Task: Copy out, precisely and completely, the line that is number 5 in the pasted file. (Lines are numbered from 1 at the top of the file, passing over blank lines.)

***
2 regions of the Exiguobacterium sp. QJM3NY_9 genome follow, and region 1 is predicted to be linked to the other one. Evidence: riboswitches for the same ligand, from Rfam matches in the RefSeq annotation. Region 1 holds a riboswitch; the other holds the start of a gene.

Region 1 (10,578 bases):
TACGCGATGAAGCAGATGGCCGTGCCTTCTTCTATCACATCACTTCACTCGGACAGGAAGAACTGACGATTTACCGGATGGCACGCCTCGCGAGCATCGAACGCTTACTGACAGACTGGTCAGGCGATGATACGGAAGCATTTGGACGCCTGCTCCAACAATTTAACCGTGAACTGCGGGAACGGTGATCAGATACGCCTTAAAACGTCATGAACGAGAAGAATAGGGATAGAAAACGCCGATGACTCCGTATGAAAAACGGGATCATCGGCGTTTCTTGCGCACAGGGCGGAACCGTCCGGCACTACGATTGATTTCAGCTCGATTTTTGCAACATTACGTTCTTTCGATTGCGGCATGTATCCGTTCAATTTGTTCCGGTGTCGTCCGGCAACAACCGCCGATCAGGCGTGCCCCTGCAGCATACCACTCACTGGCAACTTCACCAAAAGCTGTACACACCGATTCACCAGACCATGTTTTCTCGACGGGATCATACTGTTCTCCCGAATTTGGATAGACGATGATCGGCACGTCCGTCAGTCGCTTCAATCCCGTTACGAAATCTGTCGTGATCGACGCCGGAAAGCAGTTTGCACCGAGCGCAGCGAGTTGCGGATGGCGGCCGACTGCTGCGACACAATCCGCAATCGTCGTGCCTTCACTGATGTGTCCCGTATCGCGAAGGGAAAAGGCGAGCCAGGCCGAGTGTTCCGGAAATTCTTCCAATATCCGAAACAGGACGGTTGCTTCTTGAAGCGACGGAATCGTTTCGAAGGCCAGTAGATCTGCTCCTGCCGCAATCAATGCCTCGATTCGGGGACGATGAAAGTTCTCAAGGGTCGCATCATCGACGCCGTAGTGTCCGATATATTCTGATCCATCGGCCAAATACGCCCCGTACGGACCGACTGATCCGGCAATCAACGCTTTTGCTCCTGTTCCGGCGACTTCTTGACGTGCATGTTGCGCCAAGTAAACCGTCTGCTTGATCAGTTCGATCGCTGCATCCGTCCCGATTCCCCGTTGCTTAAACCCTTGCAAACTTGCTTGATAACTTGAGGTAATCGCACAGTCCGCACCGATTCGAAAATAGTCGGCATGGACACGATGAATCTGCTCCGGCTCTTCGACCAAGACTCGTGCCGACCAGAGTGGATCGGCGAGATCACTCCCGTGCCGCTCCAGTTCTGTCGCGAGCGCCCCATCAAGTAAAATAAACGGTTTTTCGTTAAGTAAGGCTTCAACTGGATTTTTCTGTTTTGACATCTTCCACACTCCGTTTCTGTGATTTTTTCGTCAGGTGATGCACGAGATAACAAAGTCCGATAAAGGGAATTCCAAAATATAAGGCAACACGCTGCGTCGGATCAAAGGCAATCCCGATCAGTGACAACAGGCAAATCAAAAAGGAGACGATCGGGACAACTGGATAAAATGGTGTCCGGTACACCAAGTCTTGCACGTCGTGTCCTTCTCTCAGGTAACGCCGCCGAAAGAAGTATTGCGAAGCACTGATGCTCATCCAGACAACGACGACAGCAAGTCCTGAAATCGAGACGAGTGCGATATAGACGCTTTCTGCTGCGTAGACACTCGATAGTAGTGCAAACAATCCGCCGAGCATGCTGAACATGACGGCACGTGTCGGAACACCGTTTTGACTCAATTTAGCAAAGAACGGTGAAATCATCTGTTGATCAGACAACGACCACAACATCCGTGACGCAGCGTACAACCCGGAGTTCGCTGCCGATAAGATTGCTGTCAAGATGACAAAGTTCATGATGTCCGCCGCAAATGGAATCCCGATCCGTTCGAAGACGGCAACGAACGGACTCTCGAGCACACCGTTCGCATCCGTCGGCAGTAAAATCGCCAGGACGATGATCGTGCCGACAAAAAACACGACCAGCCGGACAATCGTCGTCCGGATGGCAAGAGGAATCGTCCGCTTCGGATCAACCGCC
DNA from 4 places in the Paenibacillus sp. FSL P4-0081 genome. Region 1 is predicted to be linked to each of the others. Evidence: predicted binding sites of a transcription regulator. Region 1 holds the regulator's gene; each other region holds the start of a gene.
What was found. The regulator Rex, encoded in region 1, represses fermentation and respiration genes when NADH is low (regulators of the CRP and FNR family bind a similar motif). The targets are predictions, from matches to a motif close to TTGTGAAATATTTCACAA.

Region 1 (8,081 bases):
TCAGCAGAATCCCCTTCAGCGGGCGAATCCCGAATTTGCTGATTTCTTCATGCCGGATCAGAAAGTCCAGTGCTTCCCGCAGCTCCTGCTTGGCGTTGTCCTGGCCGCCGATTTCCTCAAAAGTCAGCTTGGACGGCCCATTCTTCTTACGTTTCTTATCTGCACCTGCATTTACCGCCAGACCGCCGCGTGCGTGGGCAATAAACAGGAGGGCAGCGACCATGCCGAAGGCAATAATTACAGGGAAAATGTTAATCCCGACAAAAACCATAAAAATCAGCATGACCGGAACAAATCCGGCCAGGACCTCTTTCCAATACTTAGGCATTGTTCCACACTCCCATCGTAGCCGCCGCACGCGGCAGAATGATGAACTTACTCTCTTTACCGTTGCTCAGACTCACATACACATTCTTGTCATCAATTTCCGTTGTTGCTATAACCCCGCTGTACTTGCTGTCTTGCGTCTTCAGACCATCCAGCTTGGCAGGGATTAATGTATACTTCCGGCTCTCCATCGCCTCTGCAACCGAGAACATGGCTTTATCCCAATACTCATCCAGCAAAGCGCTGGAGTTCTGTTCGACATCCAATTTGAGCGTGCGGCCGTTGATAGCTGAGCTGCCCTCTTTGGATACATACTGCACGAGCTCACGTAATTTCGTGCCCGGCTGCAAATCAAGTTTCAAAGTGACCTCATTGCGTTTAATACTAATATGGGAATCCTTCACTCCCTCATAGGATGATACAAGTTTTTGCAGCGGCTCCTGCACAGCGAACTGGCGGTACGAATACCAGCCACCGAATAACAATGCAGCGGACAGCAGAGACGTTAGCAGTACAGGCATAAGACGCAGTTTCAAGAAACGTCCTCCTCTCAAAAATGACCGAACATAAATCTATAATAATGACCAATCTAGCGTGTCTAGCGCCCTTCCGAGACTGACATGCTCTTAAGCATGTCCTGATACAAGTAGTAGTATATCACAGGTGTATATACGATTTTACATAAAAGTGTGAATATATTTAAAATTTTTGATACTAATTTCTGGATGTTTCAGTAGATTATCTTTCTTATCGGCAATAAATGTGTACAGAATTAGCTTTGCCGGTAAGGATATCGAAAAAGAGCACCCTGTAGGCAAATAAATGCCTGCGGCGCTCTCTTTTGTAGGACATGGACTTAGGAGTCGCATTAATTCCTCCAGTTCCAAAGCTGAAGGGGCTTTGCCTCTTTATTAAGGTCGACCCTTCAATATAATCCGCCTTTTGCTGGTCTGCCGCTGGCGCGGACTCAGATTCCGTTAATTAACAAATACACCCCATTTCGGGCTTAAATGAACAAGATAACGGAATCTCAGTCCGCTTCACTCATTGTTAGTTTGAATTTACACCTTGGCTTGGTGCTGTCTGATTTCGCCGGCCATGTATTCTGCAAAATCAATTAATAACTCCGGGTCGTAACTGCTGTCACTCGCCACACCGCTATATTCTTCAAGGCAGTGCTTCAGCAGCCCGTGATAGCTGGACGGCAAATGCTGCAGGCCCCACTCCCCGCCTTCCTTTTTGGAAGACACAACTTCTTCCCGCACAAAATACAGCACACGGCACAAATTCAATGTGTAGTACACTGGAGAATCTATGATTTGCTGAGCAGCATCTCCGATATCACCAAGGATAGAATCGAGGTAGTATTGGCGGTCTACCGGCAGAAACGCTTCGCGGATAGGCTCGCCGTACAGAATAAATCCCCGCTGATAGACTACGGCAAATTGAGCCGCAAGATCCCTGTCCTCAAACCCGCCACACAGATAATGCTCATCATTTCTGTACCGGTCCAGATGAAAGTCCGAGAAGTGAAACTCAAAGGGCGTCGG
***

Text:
What was found. The regulator Rex, encoded in region 1, represses fermentation and respiration genes when NADH is low (regulators of the CRP and FNR family bind a similar motif). The targets are predictions, from matches to a motif close to TTGTGAAATATTTCACAA.